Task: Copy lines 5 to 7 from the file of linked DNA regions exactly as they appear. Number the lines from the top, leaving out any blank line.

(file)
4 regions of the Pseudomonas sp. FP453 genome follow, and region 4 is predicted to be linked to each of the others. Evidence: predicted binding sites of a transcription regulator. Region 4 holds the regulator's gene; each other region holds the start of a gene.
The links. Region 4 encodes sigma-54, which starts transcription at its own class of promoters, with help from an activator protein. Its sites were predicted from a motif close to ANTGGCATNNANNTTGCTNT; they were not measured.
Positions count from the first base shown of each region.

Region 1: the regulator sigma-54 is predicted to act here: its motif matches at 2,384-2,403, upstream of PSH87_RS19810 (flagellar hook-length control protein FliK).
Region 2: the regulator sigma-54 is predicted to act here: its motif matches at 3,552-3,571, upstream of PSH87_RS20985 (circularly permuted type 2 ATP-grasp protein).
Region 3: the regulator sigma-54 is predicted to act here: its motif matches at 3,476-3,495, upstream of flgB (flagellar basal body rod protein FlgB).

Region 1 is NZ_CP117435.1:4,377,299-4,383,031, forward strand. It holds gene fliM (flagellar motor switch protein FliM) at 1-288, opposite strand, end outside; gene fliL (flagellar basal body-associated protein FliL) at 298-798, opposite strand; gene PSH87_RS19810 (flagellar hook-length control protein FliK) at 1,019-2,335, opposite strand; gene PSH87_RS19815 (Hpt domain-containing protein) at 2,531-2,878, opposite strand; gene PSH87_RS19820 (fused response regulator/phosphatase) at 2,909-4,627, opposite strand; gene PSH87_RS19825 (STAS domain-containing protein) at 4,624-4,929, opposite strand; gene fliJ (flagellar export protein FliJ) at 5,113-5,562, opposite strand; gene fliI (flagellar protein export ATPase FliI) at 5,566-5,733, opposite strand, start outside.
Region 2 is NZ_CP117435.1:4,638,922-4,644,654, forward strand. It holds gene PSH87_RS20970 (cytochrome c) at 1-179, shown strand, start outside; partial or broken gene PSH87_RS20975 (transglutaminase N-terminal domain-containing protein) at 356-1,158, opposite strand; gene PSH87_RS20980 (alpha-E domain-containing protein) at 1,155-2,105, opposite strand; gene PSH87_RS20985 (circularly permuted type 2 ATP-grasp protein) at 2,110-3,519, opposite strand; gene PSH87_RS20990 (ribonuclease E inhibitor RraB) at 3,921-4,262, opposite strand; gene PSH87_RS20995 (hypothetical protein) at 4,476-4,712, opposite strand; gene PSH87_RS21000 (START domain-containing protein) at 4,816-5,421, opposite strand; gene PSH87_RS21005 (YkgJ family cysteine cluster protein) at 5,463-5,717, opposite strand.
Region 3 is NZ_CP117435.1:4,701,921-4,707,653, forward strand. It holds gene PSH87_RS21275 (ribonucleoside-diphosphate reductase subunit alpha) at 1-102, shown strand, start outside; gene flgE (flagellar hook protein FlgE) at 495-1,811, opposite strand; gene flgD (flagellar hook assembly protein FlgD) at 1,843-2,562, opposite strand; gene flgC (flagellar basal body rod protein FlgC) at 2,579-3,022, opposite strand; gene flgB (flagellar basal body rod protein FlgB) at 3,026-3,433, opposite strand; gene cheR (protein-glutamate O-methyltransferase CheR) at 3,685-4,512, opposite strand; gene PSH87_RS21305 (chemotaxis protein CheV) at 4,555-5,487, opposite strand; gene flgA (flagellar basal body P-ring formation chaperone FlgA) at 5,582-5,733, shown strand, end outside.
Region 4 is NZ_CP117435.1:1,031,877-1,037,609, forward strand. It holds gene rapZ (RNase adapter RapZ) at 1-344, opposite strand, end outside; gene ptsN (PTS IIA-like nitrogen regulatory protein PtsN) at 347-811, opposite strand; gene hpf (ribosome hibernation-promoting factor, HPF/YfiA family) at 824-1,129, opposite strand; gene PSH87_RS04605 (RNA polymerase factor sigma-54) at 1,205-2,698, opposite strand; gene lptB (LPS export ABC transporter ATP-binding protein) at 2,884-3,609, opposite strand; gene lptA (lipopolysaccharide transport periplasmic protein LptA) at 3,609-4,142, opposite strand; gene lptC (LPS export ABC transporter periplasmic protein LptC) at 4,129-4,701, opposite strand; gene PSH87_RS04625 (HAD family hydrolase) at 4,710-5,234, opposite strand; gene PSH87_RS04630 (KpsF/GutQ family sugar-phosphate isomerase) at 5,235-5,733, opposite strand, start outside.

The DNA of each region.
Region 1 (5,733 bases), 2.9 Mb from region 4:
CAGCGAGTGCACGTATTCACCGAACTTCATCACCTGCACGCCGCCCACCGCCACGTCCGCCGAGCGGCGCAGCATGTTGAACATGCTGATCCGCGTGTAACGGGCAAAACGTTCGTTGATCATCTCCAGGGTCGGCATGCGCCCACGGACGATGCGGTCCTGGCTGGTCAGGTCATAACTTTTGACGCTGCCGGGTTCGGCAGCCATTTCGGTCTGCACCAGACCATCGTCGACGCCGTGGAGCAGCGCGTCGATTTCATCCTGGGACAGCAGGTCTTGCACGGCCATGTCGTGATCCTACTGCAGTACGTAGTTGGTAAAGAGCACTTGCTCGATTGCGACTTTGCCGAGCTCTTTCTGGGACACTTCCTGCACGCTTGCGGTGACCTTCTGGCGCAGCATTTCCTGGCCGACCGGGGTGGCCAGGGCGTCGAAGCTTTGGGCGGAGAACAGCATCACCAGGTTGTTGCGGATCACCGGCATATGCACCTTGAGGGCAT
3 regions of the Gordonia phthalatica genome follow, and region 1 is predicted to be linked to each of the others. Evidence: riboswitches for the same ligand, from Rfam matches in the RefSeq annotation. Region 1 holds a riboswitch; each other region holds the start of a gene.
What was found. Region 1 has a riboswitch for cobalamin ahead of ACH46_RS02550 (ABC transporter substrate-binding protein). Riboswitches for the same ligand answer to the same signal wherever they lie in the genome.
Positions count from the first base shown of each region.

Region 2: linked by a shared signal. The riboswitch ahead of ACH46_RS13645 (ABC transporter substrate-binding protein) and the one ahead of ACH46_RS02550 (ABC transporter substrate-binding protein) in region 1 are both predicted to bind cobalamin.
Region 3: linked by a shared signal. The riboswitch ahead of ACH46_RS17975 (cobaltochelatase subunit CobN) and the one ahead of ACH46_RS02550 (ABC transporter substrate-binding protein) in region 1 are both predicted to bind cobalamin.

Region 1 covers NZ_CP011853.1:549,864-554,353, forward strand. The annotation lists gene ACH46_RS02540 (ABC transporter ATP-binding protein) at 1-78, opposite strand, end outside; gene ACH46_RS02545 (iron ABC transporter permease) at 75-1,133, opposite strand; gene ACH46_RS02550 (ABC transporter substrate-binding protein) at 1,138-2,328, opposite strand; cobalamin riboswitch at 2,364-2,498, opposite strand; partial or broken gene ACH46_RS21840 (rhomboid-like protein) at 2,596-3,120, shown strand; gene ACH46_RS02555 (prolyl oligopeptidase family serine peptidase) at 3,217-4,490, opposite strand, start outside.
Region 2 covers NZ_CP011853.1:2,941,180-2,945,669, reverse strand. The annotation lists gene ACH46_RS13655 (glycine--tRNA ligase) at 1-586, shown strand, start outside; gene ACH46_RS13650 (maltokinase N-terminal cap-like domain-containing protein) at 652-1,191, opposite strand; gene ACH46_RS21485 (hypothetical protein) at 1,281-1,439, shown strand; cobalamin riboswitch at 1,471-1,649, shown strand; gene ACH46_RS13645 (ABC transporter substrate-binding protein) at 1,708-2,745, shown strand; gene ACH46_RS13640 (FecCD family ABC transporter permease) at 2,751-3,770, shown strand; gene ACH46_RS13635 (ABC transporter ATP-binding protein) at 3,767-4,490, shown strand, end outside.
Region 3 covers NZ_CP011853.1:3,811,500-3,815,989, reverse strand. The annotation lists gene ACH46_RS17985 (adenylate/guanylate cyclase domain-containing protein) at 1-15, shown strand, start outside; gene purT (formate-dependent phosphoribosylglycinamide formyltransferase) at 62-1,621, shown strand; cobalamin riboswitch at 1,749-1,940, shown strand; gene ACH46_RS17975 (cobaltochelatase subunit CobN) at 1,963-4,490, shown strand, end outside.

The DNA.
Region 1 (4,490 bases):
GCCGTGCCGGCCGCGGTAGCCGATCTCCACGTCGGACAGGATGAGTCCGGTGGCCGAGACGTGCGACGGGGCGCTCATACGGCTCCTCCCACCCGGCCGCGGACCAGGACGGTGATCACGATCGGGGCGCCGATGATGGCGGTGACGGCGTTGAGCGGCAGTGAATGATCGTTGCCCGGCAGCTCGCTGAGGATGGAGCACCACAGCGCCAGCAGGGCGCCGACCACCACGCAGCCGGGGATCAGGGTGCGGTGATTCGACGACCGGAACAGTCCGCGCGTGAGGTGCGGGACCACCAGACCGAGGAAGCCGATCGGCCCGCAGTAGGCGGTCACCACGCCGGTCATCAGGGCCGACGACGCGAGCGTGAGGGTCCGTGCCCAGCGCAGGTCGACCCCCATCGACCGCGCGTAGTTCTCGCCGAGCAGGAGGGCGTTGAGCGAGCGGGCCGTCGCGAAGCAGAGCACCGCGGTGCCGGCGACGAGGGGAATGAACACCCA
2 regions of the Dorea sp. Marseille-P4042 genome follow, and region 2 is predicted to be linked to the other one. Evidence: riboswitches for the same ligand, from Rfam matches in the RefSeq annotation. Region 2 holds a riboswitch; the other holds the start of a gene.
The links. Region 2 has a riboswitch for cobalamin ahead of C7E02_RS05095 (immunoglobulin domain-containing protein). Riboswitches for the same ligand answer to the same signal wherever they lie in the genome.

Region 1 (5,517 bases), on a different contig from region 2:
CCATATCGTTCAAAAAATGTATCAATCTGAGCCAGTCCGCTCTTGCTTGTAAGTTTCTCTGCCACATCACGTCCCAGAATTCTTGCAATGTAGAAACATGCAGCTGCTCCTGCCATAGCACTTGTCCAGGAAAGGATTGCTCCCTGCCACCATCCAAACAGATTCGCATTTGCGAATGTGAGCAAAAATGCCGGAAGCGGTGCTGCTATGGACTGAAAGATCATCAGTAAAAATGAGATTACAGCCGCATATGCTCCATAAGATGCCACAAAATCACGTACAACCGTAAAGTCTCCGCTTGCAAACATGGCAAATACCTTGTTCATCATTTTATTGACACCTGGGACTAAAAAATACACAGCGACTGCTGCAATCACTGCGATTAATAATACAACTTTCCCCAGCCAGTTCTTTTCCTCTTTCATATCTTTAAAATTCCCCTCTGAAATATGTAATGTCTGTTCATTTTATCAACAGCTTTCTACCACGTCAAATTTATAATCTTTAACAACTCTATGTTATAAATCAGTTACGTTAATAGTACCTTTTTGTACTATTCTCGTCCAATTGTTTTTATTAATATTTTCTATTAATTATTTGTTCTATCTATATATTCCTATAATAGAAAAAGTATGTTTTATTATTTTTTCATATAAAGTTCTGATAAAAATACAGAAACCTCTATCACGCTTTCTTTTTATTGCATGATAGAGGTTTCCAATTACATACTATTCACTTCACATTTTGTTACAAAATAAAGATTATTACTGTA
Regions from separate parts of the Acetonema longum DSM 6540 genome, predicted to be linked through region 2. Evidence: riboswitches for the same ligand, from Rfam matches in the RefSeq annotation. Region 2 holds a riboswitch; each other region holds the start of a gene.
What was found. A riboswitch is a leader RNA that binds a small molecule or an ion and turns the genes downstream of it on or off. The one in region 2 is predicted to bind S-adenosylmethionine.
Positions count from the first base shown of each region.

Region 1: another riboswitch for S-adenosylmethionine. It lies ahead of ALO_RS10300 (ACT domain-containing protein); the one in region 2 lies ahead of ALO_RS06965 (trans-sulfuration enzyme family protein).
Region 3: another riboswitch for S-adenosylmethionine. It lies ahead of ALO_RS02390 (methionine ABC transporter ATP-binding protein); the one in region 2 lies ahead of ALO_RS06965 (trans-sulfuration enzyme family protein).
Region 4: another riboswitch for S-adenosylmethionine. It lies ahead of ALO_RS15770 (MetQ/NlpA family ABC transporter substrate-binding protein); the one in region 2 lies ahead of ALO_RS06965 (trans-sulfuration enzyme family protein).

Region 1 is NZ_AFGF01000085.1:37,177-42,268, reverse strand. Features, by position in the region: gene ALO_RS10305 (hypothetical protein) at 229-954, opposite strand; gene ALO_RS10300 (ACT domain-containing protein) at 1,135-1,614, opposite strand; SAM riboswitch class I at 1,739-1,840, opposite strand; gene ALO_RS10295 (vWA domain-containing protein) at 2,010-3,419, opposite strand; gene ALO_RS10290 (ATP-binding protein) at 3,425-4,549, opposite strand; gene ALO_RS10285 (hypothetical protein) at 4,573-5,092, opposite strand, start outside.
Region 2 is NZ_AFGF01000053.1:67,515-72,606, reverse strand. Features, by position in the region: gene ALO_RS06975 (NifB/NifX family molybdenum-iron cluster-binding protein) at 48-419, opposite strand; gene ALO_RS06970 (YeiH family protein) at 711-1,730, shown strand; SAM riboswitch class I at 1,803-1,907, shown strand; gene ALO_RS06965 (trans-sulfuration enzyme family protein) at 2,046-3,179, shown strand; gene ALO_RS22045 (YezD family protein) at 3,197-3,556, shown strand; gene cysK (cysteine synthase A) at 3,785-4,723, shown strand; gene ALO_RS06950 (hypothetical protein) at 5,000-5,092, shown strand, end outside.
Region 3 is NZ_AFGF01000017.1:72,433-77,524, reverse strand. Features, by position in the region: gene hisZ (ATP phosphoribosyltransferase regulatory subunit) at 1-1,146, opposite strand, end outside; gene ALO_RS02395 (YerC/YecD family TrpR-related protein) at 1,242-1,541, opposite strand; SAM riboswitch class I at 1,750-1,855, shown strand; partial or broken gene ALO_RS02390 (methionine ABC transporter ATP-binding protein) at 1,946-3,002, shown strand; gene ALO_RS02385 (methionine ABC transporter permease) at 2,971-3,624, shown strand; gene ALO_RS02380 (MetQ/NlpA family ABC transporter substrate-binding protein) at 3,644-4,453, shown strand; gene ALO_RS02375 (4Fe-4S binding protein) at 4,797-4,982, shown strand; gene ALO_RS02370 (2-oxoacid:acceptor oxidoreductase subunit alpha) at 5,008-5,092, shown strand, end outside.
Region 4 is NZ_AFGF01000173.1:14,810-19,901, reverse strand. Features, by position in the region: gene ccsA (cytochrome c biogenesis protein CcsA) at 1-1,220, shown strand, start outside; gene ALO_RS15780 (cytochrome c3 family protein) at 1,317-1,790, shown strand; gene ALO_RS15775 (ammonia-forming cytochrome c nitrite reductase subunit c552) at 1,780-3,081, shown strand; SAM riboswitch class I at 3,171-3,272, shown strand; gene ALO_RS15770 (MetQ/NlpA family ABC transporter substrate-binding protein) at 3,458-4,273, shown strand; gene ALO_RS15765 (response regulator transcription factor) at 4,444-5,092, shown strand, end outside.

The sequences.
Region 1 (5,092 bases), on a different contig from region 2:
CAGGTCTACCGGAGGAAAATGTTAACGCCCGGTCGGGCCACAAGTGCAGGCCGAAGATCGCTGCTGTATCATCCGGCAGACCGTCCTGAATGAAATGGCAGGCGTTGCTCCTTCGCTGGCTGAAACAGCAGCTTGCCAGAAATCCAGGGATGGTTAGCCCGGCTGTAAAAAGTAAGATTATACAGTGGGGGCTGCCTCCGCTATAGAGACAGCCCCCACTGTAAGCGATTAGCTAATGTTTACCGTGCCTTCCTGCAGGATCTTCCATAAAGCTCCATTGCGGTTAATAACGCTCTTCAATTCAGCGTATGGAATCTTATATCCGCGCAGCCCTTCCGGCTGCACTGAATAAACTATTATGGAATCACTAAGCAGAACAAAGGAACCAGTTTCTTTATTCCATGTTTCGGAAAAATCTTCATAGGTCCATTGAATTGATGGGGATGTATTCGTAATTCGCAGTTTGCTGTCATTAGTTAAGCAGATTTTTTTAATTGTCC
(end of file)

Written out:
Region 2: the regulator sigma-54 is predicted to act here: its motif matches at 3,552-3,571, upstream of PSH87_RS20985 (circularly permuted type 2 ATP-grasp protein).
Region 3: the regulator sigma-54 is predicted to act here: its motif matches at 3,476-3,495, upstream of flgB (flagellar basal body rod protein FlgB).

Region 1 is NZ_CP117435.1:4,377,299-4,383,031, forward strand. It holds gene fliM (flagellar motor switch protein FliM) at 1-288, opposite strand, end outside; gene fliL (flagellar basal body-associated protein FliL) at 298-798, opposite strand; gene PSH87_RS19810 (flagellar hook-length control protein FliK) at 1,019-2,335, opposite strand; gene PSH87_RS19815 (Hpt domain-containing protein) at 2,531-2,878, opposite strand; gene PSH87_RS19820 (fused response regulator/phosphatase) at 2,909-4,627, opposite strand; gene PSH87_RS19825 (STAS domain-containing protein) at 4,624-4,929, opposite strand; gene fliJ (flagellar export protein FliJ) at 5,113-5,562, opposite strand; gene fliI (flagellar protein export ATPase FliI) at 5,566-5,733, opposite strand, start outside.